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** Michael Richards Creator/MichaelRichards also cites "The Statue" as the episode where Kramer started growing a beard.
24th Feb '18 3:31:45 PM AmuckCricetine
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** For classic series fans, the first appearance of the Daleks in the second story was a massive step up after a mostly dull introduction story featuring cavemen. At least, that's how it's viewed now - the caveman story was considered good when it was first shown, but it is overshadowed by what followed it.

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** For classic series fans, the first appearance of the Daleks in [[Recap/DoctorWhoS1E2TheDaleks the second story story]] was a massive step up after [[Recap/DoctorWhoS1E1AnUnearthlyChild a mostly dull introduction story featuring cavemen.cavemen]]. At least, that's how it's viewed now - the caveman story was considered good when it was first shown, but it is overshadowed by what followed it.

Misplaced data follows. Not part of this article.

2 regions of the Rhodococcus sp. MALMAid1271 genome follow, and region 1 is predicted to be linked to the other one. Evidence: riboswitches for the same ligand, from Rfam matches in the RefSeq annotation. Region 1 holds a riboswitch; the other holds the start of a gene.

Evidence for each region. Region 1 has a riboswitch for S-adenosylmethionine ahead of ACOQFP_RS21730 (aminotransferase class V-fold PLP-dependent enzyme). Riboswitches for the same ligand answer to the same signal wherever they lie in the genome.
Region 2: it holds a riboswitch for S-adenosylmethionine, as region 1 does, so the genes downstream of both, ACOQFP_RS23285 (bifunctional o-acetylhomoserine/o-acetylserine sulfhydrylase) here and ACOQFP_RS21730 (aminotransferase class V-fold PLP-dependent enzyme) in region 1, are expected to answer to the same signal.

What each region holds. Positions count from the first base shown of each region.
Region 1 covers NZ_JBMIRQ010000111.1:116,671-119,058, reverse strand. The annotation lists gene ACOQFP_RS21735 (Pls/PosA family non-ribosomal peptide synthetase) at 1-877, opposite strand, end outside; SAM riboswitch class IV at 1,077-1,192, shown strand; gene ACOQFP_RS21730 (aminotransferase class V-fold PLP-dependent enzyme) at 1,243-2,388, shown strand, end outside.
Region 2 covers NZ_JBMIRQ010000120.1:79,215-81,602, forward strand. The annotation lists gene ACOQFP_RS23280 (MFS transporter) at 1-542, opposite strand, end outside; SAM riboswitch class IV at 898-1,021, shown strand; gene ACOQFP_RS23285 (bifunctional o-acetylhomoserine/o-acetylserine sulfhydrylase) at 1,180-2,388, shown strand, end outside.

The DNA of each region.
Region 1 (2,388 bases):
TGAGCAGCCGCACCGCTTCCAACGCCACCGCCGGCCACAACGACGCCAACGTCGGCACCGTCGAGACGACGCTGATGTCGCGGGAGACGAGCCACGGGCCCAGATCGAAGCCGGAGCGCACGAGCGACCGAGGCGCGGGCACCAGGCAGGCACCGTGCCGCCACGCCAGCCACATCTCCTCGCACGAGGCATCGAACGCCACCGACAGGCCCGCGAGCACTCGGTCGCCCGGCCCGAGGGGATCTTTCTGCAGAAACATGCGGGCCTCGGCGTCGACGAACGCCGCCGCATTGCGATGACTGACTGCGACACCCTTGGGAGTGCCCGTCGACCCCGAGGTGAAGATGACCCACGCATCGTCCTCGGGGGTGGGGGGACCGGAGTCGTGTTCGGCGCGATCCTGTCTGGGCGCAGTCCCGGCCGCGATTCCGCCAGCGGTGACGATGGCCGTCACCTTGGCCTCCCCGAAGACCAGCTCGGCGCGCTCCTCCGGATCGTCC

** And then the introduction of the Third Doctor coincided with the show's change to both color production and a noticeable upward shift in its production value, as well as the introduction of more adult storylines.

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** And then the introduction of the Third Doctor in "[[Recap/DoctorWhoS7E1SpearheadFromSpace Spearhead from Space]]" coincided with the show's change to both color production and a noticeable upward shift in its production value, as well as the introduction of more adult storylines.